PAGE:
My experiences with dancing prior to ballroom were pretty similar to BenjemanT's. We moved when I was in the fifth grade to a town where all of the kids had been going to school together since first grade, and I was always the "new kid". I seldom had girlfriends or dates; starting with the eighth grade I was sent to an all-boys school, and there were no girls my age in the neighborhood. I didn't come from a family with any tradition of dance; I didn't know any dancers, and this was in the 1970s when ballroom was very much out of fashion. I only ever went to a few school dances, and even when I went I didn't get to dance much. Back then, at school, dancing was something you only did with your date. If you danced with anyone else, that was tantamount to public infidelity. So a guy who went to a dance stag had little chance. (And in fact, a lot of the dances were couples-only.)
Forward to the early '80s and college. I was always broke and couldn't afford to go to clubs much. And when I did, and tried to dance, I got tripped up by that ethic that seems to be common in club dancing that says that if you're a good dancer, you're born knowing how to dance, and if you aren't born knowing how to dance, there is no hope. So I was repeatedly told that I was a bad dancer, and after a while I just gave up. Oddly, the one place where I got something of a satisfactory experience was in (gasp) slam dancing. And the thing about slam dancing? It was mostly guys (think about it), and some pretty rough guys at that. So I didn't get the "dancing is for sissies" thing. That was never a problem for me.
Forward to 1990. The gal I was dating at the time insisted on going to Nashville to dance in the line dance clubs. This was the heyday of line dancing in Nashville, and we wound up in one of the clubs that you used to see on The Nashville Network. First of all, I was not dressed for it. Second of all, they were doing some very complex dances at the time; lots of 64-bar patterns and traveling dances. My GF knew all of them; I didn't know any. I tried my darndest to watch what people were doing and memorize the steps, but it was all just too much. GF tried to push and drag me through some of the steps, which just made it worse. I was an embarrassment on the floor, and my lack of knowledge or skill was screwing up the other dancers during the traveling dances. Eventually she went off to dance with other guys while I sat and watched. I drove a long way, spent a lot of money, and had a terrible time.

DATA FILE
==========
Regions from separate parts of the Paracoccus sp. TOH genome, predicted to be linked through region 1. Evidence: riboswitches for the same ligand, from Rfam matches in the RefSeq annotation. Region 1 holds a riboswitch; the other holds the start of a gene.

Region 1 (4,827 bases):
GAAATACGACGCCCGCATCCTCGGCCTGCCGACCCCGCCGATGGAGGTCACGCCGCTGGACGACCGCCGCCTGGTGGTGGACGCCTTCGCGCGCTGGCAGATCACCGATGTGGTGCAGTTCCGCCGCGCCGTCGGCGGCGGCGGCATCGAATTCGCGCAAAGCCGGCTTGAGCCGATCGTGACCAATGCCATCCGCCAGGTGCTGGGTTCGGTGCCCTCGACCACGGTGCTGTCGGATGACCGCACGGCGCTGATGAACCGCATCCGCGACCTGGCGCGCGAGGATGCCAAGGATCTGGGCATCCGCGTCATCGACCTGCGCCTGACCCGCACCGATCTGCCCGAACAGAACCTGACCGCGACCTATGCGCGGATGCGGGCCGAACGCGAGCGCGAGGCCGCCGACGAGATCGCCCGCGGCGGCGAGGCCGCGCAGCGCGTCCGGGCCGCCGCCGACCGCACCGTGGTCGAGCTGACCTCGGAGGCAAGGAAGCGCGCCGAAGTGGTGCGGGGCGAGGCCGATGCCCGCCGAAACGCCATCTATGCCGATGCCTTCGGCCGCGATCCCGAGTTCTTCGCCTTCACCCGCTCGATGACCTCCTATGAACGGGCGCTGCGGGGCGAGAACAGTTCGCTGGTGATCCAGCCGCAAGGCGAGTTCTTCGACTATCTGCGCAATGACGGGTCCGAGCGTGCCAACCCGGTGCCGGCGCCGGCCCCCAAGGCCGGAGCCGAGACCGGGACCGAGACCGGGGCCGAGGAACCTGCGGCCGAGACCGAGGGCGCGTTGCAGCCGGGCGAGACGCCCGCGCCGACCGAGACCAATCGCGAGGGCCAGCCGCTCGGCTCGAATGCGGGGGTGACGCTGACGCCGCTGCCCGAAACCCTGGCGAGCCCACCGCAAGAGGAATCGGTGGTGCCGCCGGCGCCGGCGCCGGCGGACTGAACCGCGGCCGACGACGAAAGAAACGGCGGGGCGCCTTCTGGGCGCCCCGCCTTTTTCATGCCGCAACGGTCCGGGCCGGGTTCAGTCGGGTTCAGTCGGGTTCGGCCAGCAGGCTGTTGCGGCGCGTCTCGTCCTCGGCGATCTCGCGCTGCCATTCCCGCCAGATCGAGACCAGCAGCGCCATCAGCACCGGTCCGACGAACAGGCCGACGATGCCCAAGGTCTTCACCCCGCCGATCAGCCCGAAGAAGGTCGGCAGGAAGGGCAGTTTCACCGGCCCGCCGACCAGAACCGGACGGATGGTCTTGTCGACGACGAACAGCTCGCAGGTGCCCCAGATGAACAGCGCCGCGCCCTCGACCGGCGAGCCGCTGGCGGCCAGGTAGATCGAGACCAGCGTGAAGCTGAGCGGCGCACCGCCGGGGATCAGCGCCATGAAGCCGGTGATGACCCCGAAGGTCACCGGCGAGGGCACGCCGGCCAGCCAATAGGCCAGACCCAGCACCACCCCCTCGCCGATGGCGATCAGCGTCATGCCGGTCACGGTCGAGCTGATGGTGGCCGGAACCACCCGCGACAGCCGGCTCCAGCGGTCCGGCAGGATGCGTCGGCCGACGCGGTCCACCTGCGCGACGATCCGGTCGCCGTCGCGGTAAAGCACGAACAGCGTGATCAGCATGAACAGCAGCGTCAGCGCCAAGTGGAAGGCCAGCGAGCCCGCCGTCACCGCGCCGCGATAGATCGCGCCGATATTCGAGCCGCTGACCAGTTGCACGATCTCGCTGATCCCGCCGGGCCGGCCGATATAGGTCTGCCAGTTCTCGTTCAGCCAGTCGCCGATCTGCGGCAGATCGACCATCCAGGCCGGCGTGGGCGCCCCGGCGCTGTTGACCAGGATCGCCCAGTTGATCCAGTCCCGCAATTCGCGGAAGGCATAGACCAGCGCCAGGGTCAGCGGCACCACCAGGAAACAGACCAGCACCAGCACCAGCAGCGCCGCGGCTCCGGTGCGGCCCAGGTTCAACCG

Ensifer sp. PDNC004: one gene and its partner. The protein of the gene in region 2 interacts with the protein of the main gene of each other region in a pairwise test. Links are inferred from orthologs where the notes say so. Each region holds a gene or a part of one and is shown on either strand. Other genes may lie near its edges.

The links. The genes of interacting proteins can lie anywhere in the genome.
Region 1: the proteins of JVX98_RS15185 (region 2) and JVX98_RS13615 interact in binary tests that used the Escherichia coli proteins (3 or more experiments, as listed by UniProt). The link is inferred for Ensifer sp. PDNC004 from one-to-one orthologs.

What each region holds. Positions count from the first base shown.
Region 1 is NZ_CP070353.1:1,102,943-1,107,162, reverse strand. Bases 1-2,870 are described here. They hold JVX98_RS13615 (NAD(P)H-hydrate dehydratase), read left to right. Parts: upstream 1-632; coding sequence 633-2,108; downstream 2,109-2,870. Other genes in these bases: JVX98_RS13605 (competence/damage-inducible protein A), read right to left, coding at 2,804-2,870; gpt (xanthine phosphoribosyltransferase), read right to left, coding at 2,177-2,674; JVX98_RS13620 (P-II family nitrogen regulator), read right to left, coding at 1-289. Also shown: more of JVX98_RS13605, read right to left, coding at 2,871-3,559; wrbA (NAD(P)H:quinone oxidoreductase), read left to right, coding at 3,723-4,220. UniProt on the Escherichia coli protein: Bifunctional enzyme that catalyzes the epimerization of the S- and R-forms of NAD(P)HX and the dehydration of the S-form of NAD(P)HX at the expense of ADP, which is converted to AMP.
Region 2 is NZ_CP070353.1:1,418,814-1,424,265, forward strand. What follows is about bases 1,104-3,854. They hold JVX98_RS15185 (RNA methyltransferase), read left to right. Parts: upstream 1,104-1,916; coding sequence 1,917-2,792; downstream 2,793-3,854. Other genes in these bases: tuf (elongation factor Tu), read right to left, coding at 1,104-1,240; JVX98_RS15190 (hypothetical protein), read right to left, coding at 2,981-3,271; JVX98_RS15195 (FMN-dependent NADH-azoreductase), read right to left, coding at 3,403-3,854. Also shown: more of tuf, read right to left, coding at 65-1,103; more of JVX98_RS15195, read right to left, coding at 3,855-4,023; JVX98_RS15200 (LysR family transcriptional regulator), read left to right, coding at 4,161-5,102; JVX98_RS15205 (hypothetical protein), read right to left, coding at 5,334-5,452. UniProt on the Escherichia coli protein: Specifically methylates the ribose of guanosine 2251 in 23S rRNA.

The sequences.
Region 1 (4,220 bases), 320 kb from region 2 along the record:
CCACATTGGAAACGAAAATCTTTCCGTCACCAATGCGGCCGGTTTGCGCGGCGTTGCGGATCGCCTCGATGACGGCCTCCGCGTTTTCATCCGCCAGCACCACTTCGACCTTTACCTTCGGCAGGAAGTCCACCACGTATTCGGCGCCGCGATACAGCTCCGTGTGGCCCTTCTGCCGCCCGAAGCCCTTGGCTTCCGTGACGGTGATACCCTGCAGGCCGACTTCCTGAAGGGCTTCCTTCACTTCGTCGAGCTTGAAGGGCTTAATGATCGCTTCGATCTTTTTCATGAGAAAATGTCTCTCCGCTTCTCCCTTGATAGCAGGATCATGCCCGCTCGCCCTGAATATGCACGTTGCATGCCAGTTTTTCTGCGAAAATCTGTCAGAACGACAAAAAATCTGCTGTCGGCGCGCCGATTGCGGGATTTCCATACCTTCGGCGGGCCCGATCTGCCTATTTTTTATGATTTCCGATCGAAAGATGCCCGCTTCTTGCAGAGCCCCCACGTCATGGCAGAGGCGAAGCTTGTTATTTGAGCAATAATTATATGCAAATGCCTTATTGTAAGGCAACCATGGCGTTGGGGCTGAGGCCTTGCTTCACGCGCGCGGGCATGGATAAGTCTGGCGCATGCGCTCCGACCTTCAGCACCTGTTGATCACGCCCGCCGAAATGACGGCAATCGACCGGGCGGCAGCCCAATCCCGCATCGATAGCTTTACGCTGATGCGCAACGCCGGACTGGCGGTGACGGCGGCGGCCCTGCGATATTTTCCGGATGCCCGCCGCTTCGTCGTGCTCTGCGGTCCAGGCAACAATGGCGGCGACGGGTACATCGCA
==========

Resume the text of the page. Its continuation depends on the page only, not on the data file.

So I was a bit taken aback when my DW wanted to take dance lessons. Ballroom dancing? Isn't that what old people do? Paper foot cutouts on the floor? And what do I wear? I don't own a tux! I resisted the idea until we took a vacation in New York (a few months before 9/11) and saw the play "Contact", which contains a lot of swing dancing. I was intrigued, and for Christmas I decided to give DW a "present" of dance lessons. I picked a studio at random out of the phone book, called, and set up a lesson.
I quickly realized some things that kept me going: (1) This was something fun and physical that DW and I could do together. (2) I was intrigued by the relationships between the body movement, the mechanics of the dance, and the music. and (3) I can ask other women to dance with me? Damn!
11 years later, my relationship with dance is a lot more involved; there are a lot of reasons why I dance now. But those three above all still hold.